Denmark is a constitutional monarchy. Legislative power is vested jointly in the crown and a unicameral parliament (Folketing), executive power in the sovereign—who exercises it through his or her ministers—and judicial power in the courts. The revised constitution of 1953 provides that powers constitutionally vested in Danish authorities by legislation may be transferred to international authorities established, by agreement with other states, for the promotion of international law and cooperation.
The sovereign must belong to the Lutheran Church. The crown is hereditary in the royal house of Lyksborg, which ascended the throne in 1863. On the death of a king, the throne descends to his son or daughter, a son taking precedence.
Executive powers belong to the crown, which enjoys personal integrity and is not responsible for acts of government. These powers are exercised by the cabinet, consisting of a prime minister and a variable number of ministers, who generally are members of the political party or coalition commanding a legislative majority. No minister may remain in office after the Folketing has passed a vote of no confidence in him or her.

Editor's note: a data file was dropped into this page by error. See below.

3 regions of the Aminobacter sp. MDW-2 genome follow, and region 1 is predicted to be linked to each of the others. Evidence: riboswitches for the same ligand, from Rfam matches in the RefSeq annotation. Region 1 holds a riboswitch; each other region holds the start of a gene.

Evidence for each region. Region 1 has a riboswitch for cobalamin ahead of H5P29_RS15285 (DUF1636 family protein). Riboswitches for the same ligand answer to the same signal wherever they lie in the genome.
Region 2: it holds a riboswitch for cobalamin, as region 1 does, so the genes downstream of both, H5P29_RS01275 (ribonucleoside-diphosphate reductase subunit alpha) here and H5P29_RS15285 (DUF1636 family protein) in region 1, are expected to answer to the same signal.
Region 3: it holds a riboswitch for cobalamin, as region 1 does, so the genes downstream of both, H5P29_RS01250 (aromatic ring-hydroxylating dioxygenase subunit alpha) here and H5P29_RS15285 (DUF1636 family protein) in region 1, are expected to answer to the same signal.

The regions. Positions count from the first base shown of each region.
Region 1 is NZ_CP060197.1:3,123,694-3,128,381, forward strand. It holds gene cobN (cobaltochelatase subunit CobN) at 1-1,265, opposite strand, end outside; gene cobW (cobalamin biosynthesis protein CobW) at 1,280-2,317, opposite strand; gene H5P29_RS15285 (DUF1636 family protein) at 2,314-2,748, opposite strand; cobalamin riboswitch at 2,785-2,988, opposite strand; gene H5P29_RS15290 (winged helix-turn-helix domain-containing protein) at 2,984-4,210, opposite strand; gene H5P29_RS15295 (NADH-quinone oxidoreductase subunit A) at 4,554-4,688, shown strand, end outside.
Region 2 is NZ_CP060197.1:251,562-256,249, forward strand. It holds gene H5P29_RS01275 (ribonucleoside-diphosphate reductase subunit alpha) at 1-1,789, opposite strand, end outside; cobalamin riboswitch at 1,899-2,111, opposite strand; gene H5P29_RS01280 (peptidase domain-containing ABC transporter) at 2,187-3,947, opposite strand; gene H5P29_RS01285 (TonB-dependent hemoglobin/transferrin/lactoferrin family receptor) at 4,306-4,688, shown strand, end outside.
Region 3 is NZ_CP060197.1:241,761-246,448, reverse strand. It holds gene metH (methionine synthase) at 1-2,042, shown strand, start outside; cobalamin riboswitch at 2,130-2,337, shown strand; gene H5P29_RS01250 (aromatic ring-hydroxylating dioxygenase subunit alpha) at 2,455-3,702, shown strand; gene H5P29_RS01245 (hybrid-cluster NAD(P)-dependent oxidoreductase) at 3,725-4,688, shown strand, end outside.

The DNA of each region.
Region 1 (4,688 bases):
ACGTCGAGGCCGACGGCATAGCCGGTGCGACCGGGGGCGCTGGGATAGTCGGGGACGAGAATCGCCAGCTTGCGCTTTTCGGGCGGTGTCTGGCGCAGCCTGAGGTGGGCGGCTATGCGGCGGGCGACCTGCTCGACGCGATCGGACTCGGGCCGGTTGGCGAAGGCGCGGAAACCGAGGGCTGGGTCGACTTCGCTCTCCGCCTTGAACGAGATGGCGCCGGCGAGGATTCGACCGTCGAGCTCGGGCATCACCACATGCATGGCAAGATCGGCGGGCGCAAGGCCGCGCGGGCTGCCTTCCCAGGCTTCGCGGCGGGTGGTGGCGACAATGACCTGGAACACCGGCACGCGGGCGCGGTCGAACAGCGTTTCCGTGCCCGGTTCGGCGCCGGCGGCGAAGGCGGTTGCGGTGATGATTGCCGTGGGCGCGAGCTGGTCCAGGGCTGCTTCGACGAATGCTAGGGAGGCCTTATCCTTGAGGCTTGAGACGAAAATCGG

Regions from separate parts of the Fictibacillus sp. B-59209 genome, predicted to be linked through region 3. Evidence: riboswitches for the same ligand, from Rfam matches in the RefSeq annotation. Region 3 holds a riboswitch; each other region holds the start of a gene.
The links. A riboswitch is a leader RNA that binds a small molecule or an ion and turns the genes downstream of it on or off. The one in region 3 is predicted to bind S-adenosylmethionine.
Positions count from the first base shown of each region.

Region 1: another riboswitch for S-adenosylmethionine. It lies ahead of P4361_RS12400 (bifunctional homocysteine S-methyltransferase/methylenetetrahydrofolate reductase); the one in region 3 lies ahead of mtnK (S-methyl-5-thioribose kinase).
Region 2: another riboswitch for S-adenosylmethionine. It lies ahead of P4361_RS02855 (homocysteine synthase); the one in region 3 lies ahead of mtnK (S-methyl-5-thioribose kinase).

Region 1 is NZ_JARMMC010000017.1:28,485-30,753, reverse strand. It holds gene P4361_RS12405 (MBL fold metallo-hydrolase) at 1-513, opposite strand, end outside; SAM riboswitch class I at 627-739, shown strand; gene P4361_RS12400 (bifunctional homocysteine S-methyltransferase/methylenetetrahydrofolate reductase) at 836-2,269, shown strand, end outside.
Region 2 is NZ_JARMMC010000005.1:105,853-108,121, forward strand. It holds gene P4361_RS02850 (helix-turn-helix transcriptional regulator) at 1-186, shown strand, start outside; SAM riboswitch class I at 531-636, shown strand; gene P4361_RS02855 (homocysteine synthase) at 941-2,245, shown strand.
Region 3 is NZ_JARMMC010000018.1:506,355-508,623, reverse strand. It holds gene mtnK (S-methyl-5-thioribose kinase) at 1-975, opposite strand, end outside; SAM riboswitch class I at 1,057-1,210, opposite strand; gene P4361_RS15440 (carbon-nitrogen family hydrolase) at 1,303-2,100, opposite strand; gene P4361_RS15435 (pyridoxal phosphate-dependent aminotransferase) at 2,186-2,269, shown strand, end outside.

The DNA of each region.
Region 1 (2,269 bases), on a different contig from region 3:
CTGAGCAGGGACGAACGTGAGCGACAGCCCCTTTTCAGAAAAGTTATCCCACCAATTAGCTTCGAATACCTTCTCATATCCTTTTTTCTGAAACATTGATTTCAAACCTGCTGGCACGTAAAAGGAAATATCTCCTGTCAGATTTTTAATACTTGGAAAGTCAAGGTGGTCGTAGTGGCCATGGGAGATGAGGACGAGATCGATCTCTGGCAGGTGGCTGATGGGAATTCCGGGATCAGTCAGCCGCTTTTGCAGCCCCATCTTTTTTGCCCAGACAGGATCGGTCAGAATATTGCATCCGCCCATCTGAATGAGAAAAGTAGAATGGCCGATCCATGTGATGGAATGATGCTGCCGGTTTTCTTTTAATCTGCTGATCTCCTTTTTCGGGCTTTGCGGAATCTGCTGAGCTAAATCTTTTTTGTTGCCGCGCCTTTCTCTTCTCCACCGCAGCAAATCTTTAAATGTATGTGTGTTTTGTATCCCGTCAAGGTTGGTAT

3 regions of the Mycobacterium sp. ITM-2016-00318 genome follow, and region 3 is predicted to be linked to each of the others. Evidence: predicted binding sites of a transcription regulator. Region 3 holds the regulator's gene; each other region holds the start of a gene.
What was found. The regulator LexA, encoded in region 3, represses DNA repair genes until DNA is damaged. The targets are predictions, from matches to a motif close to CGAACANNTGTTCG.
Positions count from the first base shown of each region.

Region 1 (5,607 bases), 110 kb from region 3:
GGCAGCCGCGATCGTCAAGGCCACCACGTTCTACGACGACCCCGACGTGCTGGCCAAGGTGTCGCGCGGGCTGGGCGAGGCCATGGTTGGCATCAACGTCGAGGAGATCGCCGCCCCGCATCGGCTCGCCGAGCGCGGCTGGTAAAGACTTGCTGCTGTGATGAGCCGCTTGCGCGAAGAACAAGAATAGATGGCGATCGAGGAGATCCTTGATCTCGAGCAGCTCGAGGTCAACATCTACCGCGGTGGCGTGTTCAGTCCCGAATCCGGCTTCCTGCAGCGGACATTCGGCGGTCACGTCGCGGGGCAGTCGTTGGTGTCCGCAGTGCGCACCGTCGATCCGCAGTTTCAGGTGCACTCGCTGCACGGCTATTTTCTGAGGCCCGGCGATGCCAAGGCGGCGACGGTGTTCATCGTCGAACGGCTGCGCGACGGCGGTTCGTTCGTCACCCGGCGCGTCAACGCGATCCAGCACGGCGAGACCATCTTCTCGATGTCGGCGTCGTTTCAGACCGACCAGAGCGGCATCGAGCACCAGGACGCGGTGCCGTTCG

The single-chamber Folketing, which has been in existence since 1953, is elected every four years (more frequently, if necessary) by direct and secret ballot by Danish subjects 18 years of age and older. Under the 1953 constitution there are 179 members, two of whom are elected in the Faroe Islands and two in Greenland. Of the remaining 175 members, 135 are elected by proportional representation in 17 constituencies, and 40 supplementary seats are divided among the parties in proportion to the total votes cast.
A parliamentary commission, acting as the representative both of the Folketing and of the nation, superintends civil and military government administration.